The actions and impacts of religion have been highly controversial throughout history, and people take very strong, differing stances on it. In Michiko Kakutani’s article “Almighty Empire With a Global Reach,” The New York Times, March 30, 2009, Kakutani is commenting on the beliefs and ideas of the book, “God is Back” by John Micklethwait and Adrian Wooldridge. The book suggests that religion is becoming more popular, and people are becoming more religious in the era of modernity, while Kakutani believes that the author’s have had some great oversights. The book gives the perspective that “the surge of religion is being driven by the same two things that have driven the success of market capitalism: competition and choice”. That as the world modernizes there will be a continuous religious revival and that religion will create its own form of empire, a ruling, stand-alone body within nations.
Kakutani disagrees with much of what they because he argues that the authors use one-sided evidence, and this view of religion is very Christian-North American centered, and not an accurate view of the world as a whole. Kakutani argues that this perspective completely ignores a large portion of the world, and religions where many people do not have a choice of religion, in places such as the Middle East. However, I would argue that in these nations where there is no choice of religion, and where there is dictatorship type rule by religious groups, that this also results in a religious empire.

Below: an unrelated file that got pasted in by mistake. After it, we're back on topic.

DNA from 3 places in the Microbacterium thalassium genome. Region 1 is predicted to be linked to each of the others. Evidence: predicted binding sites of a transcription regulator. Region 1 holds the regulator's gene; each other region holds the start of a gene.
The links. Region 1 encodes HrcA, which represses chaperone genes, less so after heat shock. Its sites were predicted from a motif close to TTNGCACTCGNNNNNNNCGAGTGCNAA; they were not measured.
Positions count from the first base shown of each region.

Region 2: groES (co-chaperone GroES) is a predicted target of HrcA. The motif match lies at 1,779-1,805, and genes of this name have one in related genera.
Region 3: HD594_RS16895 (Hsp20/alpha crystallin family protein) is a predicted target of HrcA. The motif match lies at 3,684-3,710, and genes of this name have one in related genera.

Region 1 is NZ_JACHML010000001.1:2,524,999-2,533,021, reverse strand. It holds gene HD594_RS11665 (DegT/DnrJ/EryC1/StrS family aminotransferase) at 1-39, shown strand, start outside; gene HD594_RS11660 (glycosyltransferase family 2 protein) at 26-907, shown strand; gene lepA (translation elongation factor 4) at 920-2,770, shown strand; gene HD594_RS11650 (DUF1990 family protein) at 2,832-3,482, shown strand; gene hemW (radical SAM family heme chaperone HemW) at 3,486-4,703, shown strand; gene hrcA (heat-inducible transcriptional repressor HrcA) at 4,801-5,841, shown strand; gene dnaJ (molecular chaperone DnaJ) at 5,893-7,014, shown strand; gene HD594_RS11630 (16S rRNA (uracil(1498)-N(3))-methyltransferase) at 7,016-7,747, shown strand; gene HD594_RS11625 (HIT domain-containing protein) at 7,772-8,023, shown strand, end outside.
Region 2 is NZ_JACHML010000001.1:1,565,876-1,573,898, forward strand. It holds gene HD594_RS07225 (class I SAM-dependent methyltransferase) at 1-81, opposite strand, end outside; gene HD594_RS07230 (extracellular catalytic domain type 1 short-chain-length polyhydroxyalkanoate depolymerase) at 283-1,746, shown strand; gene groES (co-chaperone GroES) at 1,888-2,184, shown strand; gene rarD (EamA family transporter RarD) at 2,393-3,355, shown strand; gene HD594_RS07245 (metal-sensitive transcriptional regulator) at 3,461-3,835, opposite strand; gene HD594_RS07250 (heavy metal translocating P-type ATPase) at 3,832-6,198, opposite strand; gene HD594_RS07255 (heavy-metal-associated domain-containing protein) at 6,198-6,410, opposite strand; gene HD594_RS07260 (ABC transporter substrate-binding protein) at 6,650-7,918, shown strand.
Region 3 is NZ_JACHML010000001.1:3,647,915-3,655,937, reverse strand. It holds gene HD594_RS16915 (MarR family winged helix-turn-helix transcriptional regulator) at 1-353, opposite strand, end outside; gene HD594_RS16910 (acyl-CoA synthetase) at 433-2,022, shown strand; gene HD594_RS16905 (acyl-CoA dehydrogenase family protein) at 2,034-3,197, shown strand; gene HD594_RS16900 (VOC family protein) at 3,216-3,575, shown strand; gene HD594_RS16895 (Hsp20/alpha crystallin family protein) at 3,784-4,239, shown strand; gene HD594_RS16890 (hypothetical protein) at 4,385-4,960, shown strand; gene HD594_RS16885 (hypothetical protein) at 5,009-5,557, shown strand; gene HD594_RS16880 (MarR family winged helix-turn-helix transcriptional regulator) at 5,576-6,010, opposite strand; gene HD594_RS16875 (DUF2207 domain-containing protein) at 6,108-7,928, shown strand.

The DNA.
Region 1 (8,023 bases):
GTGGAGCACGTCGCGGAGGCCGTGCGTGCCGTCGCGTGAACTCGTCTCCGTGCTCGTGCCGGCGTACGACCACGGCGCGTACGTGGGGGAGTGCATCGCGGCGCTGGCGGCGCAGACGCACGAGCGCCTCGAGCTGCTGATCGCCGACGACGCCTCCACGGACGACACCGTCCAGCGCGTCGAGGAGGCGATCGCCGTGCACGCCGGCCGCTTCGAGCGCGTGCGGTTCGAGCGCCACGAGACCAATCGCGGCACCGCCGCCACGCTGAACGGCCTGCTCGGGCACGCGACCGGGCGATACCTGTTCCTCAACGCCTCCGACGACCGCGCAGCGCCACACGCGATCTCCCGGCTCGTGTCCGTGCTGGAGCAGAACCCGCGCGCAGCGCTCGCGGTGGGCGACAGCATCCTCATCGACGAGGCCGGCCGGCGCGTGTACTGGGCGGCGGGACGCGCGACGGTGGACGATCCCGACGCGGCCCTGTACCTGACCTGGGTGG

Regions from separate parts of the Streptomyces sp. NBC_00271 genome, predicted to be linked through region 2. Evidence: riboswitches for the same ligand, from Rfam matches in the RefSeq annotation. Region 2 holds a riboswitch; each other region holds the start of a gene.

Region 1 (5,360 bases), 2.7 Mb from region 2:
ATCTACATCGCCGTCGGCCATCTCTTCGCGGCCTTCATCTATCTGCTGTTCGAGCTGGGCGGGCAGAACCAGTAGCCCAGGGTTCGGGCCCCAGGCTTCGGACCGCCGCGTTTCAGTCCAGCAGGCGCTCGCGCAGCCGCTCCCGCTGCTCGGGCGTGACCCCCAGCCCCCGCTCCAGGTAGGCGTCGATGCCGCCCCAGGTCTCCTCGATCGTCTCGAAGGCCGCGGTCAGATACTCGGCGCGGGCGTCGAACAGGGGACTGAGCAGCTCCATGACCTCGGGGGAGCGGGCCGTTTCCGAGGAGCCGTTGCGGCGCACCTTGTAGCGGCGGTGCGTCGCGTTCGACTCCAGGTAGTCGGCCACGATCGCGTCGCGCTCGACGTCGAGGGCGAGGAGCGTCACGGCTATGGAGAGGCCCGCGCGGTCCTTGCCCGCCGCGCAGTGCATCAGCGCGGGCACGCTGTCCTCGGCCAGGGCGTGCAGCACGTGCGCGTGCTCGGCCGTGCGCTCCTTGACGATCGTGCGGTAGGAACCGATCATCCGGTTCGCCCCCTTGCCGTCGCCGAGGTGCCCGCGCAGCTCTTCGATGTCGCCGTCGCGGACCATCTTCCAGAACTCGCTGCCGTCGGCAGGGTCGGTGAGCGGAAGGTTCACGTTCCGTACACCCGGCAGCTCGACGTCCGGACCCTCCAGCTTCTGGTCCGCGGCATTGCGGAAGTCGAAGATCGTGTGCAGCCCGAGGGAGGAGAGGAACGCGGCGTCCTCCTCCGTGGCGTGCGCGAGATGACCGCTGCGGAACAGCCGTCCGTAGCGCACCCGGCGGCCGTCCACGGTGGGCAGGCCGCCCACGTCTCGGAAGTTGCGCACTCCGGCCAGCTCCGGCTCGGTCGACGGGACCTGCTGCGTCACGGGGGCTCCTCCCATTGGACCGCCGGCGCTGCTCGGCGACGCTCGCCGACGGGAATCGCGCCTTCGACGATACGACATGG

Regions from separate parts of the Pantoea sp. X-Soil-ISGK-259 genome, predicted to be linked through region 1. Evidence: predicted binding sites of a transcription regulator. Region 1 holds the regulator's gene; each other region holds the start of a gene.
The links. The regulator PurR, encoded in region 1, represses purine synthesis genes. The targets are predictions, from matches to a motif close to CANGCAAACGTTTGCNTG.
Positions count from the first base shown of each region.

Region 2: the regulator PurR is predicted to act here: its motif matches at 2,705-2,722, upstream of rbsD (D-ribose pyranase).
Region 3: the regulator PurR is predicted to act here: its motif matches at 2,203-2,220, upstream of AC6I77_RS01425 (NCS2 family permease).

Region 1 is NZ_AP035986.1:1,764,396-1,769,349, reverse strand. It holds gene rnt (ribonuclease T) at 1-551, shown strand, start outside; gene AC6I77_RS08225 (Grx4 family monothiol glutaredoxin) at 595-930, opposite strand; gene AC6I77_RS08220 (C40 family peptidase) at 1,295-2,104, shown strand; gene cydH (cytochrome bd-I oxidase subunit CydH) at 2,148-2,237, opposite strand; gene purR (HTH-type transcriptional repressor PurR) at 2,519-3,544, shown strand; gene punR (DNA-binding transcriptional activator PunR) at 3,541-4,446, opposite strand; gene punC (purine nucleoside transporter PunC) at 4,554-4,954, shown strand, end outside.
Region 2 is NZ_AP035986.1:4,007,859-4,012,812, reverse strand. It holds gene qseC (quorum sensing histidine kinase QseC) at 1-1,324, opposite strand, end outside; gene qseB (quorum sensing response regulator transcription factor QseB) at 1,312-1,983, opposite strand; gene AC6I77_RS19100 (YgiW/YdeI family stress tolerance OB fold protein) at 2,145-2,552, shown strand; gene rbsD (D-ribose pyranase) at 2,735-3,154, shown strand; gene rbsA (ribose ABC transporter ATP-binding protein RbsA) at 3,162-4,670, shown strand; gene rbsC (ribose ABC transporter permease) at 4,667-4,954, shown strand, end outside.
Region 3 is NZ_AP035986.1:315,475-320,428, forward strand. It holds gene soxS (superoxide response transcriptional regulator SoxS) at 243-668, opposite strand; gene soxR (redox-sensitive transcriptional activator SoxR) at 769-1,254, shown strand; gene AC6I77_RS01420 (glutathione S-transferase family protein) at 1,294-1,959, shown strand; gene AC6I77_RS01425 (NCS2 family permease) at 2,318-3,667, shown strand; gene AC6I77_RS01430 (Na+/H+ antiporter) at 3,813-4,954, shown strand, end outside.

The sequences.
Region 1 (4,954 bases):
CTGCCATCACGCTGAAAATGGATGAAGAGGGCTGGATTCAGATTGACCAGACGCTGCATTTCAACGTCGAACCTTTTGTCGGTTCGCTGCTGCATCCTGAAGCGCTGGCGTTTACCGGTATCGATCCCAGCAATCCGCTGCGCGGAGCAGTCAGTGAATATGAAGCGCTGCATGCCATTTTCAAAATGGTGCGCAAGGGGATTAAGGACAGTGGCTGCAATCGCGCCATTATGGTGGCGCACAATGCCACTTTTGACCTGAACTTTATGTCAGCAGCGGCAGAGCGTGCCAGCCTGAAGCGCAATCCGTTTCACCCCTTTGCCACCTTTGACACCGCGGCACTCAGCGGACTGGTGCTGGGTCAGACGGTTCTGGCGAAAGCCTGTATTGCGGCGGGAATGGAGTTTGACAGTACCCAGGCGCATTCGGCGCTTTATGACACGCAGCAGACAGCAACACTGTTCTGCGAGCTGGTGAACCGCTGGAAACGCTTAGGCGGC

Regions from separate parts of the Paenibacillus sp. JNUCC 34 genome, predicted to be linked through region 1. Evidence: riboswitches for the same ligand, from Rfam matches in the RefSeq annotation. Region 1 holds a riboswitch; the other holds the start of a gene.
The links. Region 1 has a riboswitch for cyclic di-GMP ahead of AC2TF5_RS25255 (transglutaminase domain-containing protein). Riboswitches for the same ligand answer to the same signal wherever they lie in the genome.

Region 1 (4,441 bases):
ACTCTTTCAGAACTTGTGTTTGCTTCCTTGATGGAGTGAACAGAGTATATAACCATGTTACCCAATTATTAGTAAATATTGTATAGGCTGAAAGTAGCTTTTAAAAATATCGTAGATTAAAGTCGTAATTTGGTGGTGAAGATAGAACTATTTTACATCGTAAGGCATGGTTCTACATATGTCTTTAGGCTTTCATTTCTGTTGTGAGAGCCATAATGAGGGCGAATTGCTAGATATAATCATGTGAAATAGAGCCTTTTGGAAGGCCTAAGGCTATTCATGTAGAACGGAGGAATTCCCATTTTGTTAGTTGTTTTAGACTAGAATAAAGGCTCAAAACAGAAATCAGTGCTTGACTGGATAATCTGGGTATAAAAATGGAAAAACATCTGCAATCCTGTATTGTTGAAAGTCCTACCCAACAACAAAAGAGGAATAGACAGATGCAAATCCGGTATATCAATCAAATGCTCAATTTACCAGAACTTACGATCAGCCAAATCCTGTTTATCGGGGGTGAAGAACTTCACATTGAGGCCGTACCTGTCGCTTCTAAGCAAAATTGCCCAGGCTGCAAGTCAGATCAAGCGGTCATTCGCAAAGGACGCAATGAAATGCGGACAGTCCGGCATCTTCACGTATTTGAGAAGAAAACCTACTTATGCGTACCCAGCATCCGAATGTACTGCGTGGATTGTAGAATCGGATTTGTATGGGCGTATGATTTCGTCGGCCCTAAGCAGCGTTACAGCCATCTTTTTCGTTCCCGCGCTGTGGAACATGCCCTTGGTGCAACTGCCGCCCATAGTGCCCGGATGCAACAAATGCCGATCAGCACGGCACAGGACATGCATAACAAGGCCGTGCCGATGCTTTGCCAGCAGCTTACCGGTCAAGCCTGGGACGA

Additionally, throughout history there have been many revivals of religion, and cultures adapt to these revivals. Modern day North America is not the first time that religion has become hugely important in people’s lives. It is just one revival of many throughout history.
Religion is so intertwined in peoples lived because it forms the base of their worldview, and whether it is a choice or an assimilated belief it impacts an individuals life. Religion, whether by choice, or by force is such a large institution that is has the chance of having so much influence that it can create real physical empires, or else empires of thought that are within nations.
 Kakutani, Michiko. “Almighty Empire With a Global Reach,” The New York Times, March 30, 2009